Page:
SME Public RelationsDEARBORN, Mich., April 20, 2010 — Directors of the National Robotics Challenge have awarded Bart A. Aslin, foundation director, SME Education Foundation, with their Third Annual Dr. James Hanneman Leadership and Service Award. The award honors and recognizes individuals who have shown outstanding support for engineering and technology programs at the middle school, secondary and post secondary level, and who have supported the continued growth of the National Robotics Challenge. The award was presented to Mr. Aslin on Saturday, April 17 at the general awards assembly held at Marion Harding High School, Marion, Ohio. The award ceremony followed the 2010 National Robotics Challenge held April 15th – 17th and included the presentation of awards to competing students. Acknowledgement of Bart Aslins leadership in promoting science, technology, engineering and mathematics (STEM) education is reflected in the expansion of youth programs supported by the SME Education Foundation. The Gateway Academy, a week-long day camp for 6th – 8th graders, offers a project-based, hands-on curriculum designed by Project Lead The Way (PLTW) to introduce middle school students to the fundamentals of STEM. In 2009, the SME Education Foundation held 237 Gateway Academies and reached over 4,800 students in 28 states. Their goal is to increase to 300 Gateway Academies in 2010. Mark Robinson of the Marion-Harding High School engineering program (Project Lead The Way – www.pltw.org) is involved in the schools National Robotics Challenge. Featured contests at the 2010 National Robotics Challenge, which promotes STEM-based education, included: Manufacturing Model; AgBot Challenge, SUMO and Mini-SUMO; Manufacturing Robotic Work Cell; Pick and Place Programming; Robot Construction; Robot Maze; Top of the Hill; Robotic Problem-Solving; Hockey Robot and Math Machine Challenge. The National Robotics Challenge is a contest open to students in the 6th grade through graduate school. Since the program has low entry fees, and makes no demands on a mandatory kit to buy, schools have sufficient funds to spend on materials and equipment to build the robots. The curriculum allows students to continue with robotics projects as they progress through classes each year and meet students at the next level who will encourage and inspire them.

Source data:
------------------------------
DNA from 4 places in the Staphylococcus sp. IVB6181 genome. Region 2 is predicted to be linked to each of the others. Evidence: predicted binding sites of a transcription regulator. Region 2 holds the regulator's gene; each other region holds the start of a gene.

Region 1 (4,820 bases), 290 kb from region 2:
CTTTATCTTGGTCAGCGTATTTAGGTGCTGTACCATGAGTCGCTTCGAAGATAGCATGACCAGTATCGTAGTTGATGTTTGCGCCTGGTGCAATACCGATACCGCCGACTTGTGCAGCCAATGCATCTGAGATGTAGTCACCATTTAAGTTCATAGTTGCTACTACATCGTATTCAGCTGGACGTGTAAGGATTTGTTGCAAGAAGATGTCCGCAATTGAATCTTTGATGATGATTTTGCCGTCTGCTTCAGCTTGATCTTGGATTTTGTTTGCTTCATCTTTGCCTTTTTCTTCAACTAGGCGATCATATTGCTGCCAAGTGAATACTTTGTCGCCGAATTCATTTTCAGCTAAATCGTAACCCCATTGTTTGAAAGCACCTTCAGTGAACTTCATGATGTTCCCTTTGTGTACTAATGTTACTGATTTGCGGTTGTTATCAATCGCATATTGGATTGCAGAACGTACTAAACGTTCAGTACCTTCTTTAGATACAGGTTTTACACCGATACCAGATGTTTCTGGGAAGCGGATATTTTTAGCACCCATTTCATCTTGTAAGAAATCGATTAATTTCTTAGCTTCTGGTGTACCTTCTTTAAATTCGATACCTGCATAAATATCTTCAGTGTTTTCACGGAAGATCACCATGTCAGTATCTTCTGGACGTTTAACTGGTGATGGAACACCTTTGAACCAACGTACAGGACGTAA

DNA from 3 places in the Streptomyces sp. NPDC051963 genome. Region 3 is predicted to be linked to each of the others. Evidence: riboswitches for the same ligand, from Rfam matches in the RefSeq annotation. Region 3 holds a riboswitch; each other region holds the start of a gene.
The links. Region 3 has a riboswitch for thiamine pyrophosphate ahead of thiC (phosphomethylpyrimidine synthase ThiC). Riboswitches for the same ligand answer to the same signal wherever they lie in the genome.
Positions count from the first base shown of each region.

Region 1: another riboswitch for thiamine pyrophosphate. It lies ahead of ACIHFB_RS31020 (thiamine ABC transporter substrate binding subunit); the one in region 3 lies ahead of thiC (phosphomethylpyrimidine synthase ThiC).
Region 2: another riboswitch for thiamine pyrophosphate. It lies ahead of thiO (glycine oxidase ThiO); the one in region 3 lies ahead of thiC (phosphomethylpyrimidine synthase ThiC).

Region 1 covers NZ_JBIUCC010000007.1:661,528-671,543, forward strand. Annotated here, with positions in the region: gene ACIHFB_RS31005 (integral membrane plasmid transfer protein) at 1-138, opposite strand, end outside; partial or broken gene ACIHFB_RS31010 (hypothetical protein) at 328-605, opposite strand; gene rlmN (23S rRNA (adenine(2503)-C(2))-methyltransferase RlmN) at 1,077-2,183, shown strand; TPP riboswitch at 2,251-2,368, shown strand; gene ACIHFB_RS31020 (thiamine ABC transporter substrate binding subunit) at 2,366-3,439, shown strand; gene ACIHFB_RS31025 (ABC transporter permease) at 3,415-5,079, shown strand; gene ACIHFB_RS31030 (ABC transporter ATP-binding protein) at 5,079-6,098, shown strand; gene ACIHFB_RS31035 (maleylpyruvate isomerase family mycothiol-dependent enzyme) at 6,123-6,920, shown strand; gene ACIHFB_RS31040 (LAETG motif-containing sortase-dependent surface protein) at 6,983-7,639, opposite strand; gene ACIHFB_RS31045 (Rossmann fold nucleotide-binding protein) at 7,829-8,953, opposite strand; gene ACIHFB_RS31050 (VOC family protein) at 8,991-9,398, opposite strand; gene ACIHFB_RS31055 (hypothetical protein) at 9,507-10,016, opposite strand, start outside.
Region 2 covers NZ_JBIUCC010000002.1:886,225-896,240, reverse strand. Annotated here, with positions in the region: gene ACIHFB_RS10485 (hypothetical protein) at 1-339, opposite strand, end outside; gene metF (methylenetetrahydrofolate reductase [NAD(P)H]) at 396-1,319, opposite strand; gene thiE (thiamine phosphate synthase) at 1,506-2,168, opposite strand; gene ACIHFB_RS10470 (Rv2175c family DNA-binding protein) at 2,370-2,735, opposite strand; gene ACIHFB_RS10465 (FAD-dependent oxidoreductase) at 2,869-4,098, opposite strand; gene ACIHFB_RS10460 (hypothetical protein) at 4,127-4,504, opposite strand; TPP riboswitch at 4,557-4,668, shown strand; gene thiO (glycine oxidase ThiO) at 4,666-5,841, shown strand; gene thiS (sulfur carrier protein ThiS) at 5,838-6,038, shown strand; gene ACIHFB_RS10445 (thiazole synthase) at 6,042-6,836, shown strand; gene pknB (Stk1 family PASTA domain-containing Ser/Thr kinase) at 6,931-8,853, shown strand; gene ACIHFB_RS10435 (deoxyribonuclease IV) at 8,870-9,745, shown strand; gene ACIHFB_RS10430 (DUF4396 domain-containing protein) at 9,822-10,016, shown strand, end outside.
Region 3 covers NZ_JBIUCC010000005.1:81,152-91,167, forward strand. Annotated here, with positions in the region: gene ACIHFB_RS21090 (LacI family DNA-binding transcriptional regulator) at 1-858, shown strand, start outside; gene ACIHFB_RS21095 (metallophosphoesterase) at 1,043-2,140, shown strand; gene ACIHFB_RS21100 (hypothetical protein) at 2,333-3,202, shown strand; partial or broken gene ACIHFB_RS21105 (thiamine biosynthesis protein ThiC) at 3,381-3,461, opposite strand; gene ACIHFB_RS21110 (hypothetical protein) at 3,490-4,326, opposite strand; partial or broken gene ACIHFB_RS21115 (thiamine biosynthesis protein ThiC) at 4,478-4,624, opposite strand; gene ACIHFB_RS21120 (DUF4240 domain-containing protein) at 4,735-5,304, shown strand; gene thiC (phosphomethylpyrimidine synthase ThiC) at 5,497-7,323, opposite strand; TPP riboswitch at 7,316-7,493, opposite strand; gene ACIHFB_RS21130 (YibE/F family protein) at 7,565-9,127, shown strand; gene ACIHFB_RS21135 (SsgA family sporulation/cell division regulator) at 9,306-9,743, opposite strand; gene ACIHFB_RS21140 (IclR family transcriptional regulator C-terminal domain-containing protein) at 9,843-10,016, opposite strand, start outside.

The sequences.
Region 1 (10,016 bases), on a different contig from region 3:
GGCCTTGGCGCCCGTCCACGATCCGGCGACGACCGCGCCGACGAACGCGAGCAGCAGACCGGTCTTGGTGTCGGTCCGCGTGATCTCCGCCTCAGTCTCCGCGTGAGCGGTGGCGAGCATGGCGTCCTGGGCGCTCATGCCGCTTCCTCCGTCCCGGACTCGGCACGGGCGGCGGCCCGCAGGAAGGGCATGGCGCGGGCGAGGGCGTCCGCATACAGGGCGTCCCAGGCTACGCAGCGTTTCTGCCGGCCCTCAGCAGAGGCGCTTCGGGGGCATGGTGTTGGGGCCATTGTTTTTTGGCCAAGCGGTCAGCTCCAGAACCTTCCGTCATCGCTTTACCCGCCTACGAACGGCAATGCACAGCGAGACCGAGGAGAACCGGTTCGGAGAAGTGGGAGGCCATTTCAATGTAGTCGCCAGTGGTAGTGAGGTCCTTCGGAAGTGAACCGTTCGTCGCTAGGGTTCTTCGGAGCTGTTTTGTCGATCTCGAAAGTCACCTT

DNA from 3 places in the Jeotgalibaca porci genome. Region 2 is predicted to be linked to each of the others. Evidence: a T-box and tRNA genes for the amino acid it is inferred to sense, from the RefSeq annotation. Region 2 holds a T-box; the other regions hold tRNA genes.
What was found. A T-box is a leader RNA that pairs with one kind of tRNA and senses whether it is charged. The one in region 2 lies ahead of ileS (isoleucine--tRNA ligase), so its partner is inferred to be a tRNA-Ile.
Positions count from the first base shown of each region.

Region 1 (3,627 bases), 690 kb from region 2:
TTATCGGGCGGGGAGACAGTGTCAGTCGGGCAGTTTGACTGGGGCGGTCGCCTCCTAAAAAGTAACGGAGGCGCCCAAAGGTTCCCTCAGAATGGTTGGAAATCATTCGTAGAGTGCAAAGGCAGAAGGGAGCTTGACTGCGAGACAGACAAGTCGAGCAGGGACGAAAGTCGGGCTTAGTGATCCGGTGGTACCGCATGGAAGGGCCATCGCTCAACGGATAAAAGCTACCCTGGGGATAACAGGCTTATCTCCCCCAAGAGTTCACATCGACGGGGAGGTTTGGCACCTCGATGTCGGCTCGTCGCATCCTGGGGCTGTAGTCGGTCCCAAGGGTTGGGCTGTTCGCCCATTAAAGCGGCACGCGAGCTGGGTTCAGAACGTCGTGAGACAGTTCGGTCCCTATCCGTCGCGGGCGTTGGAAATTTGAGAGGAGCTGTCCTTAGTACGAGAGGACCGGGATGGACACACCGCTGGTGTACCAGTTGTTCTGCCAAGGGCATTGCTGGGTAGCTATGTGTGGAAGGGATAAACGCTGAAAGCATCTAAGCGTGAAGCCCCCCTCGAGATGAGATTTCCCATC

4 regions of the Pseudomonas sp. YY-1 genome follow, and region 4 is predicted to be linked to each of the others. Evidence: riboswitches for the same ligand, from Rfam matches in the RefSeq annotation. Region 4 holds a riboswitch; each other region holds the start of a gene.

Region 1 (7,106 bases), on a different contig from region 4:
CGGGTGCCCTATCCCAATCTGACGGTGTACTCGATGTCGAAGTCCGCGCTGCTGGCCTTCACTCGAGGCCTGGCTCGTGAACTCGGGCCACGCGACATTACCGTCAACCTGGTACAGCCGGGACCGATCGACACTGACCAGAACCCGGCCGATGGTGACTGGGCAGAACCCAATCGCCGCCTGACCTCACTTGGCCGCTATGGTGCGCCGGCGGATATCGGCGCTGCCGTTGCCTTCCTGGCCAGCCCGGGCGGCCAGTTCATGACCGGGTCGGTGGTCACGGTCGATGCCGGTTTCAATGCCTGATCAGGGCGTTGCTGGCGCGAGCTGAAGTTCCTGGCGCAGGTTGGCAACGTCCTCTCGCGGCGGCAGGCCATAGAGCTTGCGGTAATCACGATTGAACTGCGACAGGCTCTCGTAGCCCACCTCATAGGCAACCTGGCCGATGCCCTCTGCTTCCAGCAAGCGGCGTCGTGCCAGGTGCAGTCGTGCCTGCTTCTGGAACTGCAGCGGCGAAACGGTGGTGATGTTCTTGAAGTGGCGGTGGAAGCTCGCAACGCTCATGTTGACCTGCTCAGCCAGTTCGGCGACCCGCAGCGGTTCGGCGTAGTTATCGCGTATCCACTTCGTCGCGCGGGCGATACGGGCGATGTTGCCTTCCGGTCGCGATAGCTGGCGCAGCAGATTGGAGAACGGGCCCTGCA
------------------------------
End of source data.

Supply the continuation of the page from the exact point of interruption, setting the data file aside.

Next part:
About National Robotics Challenge:The National Robotics Challenge, an annual open-platform robotics competition, is designed to create interest and excitement around the field of engineering and design and is available to middle school, high school and post-secondary students. The event was created in 1986 by Tom Meravi, associate professor, Northern Michigan University and the late Dr. James Hannemann and known as the Society of Manufacturing Engineers Robotic Technology and Engineering Challenge (SME/RTEC) was recognized as a premier robotic and engineering event. In 2004 it was re-launched and renamed the National Robotics Challenge under the leadership of three Ohio educators: Ed Goodwin, Ritch Ramey and Tad Douce. Visit http://www.nationalroboticschallenge.org/.
About the SME Education Foundation:The SME Education Foundation is committed to inspiring, supporting and preparing the next generation of manufacturing engineers and technologists in the advancement of manufacturing education. Created by the Society of Manufacturing Engineers in 1979, the SME Education Foundation has provided more than $29 million since 1980 in grants, scholarships and awards through its partnerships with corporations, organizations, foundations, and individual donors. Visit www.smeef.org, www.CareerMe.org, a new web portal for advanced manufacturing education, and our award-winning website for young people – www.manufacturingiscool.com.
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